Various human cancer cell lines, obtained from the Korean Cell Line Bank (KCLB, Seoul, Korea) and American Type Culture Collection (ATCC, Rockville, MD), were cultured in Dulbecco’s modified Eagle’s medium (DMEM) and RPMI-1640 (Lonza, Walkersville, MD) supplemented with 10% fetal bovine serum (FBS; Hyclone, Logan, UT). Primary hepatic cells obtained from mice were grown in Williams E Medium (GIBCO, Gaithersburg, MD) supplemented with 10% FBS. All media contained 100 U/mL penicillin G and 100 μg/mL streptomycin (GIBCO). Cells were incubated in a humidified 5% CO2 atmosphere at 37°C.
Herb materials and preparation of GBT
Composition of the Guibitang (GBT) preparation
Amount used (g)
Angelica gigas Nakai
Zizyphus jujuba Miller
Zingiber officinale Rosc.
Inula helenium L.
Zizyphus jujuba Miller
Glycyrrhiza glabra Fisch
Characterization of standard compounds in GBT by HPLC
Decursin + Decursinol angelate
Cell viability assay
Cells (4 × 103 or 5 × 103 per well) were inoculated in a 96-well plate and treated with GBT for 24 or 48 h. After incubation, cell viability was analyzed by 3-[4, 5-dimethylthiazol-2-ly]-2, 5-diphenyl-tetrazolium bromide (MTT) assay as described previously. For growth analysis, cells were seeded at a density of 1 × 105/mL and treated with GBT for 1, 2, or 3 days. The cells were counted and the doubling time was calculated using an online tool (http://www.doubling-time.com/compute.php).
Cell cycle analysis
Cells were seeded at a density of 1 × 105/mL and treated with GBT for 12 or 24 h. The propidium iodide (PI; Sigma-Aldrich, St. Louis, MO) staining for cell cycle analysis were performed as described previously. DNA contents of the stained cells were analyzed by FACS Calibur flow cytometry using Cell Quest software (Becton–Dickinson, Franklin Lakes, NJ).
Caspase activity assay
To determine caspase-3/7 activity, cells were seeded at a density of 1 × 104/well in a 96-well plate and treated with GBT for 24 h. Caspase activity was measured in triplicate by using a Caspase-Glo 3/7 assay kit (Promega, Madison, WI) according to the manufacturer’s instructions. Culture medium was used as a blank control and luminescence was measured using an MLX microtiter luminometer (Dynex Technologies Inc., Chantilly, VA).
DNA fragmentation analysis
To investigate the apoptotic effect of GBT, we assessed oligonucleosomal DNA fragmentation by agarose gel electrophoresis. Cells were harvested at 12 and 24 h after treatment. Genomic DNA was prepared from harvested cells using a Genomic DNA Purification Kit (Promega, Madison, WI) according to the manufacturer’s instructions. It was then subjected to electrophoresis on a 1.5% agarose gel impregnated with ethidium bromide reagent (Sigma-Aldrich, St. Louis, MO) to detect ladder formation.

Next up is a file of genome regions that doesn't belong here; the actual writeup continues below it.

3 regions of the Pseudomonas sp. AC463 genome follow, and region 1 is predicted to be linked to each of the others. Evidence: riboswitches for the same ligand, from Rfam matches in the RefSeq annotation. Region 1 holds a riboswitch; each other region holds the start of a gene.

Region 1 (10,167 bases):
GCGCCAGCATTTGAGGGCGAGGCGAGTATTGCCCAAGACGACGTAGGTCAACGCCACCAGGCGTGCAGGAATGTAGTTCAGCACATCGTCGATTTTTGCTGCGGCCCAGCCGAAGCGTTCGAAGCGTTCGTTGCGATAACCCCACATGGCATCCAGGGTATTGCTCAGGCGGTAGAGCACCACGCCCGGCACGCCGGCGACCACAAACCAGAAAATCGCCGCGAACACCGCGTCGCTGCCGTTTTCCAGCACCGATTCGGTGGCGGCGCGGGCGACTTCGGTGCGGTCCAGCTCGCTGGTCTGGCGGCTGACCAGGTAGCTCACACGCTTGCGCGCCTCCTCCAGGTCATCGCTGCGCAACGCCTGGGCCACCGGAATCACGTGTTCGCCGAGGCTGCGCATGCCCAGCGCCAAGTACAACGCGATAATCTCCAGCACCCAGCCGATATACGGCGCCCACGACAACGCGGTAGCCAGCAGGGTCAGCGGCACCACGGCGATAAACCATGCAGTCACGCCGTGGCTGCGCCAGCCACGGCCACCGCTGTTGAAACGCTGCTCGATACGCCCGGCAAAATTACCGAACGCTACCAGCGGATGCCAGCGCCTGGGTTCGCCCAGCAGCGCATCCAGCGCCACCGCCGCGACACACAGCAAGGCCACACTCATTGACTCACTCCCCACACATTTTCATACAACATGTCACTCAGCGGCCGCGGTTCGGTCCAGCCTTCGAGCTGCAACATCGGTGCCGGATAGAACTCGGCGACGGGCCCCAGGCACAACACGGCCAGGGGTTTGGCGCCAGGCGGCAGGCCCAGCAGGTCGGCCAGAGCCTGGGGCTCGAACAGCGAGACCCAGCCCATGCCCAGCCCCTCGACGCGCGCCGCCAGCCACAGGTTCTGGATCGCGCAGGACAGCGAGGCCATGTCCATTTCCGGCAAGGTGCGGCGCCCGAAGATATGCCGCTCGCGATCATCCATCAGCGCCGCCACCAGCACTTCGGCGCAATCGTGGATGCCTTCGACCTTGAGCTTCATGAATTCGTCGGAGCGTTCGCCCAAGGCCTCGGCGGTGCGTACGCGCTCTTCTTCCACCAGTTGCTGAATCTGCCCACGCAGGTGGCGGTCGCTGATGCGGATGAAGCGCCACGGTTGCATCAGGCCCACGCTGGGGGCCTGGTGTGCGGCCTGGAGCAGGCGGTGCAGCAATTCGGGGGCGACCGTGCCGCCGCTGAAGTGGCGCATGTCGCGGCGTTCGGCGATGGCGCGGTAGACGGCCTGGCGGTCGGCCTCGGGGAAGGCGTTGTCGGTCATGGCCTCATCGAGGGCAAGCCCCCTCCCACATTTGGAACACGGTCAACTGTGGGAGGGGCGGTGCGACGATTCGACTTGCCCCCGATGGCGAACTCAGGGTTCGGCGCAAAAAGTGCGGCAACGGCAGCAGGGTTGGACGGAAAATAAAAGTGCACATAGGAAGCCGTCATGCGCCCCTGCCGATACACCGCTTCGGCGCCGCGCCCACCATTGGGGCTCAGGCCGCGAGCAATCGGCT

Western blot analysis
The cell lysates treated with GBT for western blot analysis were prepared as described previously. The same amount of protein for each sample was electrophoresed and transferred onto a polyvinylidene difluoride (PVDF) membrane (Millipore, Billerica, MA). Proteins were detected using primary antibodies specific for cyclin D1, cyclin B1, p21, p27, caspase-3, caspase-8, caspase-9, Bid, Bax, Bcl-2, PARP, ERK, phospho-ERK, p38, phospho-p38, JNK, phospho-JNK, p53, GAPDH, and β-actin, all of which were obtained from Cell Signal Technology. This was followed by incubation with HRP-conjugated secondary antibodies for 1 h at room temperature. The specific protein was detected using the enhanced chemiluminescence imaging system (CoreBio, Seoul, Korea).
Animals and tumor xenografts
Female mice (Athymic nu/nu, 8 weeks, 25–29 g; NARA Bio, Seoul, Korea) were acclimated under conditions of constant temperature (24 ± 1°C) and humidity (55 ± 15%) with 12 h light/dark cycle for 1 week. Mice were injected subcutaneously with 3 × 106 A431 cells/100 μL harvested and suspended in DMEM medium without FBS. Mice with palpable tumors were divided into two groups for study, and group 1 (vehicle, n=5) mice received the injection of physiological saline (Choongwae Normal Saline Inj., Korea), whereas group 2 (GBT, n=5) orally received GBT. The administrated amount of GBT for human adults with an average body weight of 60 Kg is approximately 12~36 g/day and the yield of powdered extraction is approximately 30% (wt/wt). Based on this estimation data, GBT at the doses of 600 mg/day/Kg of body weight was orally administered to mice for 14 days. GBT treatment was started at day 3 following the tumor cell inoculation. Tumor volume was monitored using electronic caliper on every alternate day and tumor volume was calculated using following formula: tumor volume = length × width × width/2. The experiment was terminated at the end of 15 days when the vehicle-treated animals had large tumors, which was sacrified by obtaining blood from abdominal vein. For determining the toxicity of GBT, chemical analysis of serums obtained from mice was determined using an Auto Biochemistry Analyzer (XL-200, Erba Diagnostics, Mannheim, Germany) and complete blood cell count (CBC) from mice was analyzed using a ADVIA 2120i Hematology System (Siemens Healthcare, Camberley, UK). The animal experimental procedures were approved by Korea Institute of Oriental Medicine Care and Use Committee with a reference number of #12-094 and #13-030, and performed in accordance with the Korea Institute of Oriental Medicine Care Committee Guide lines.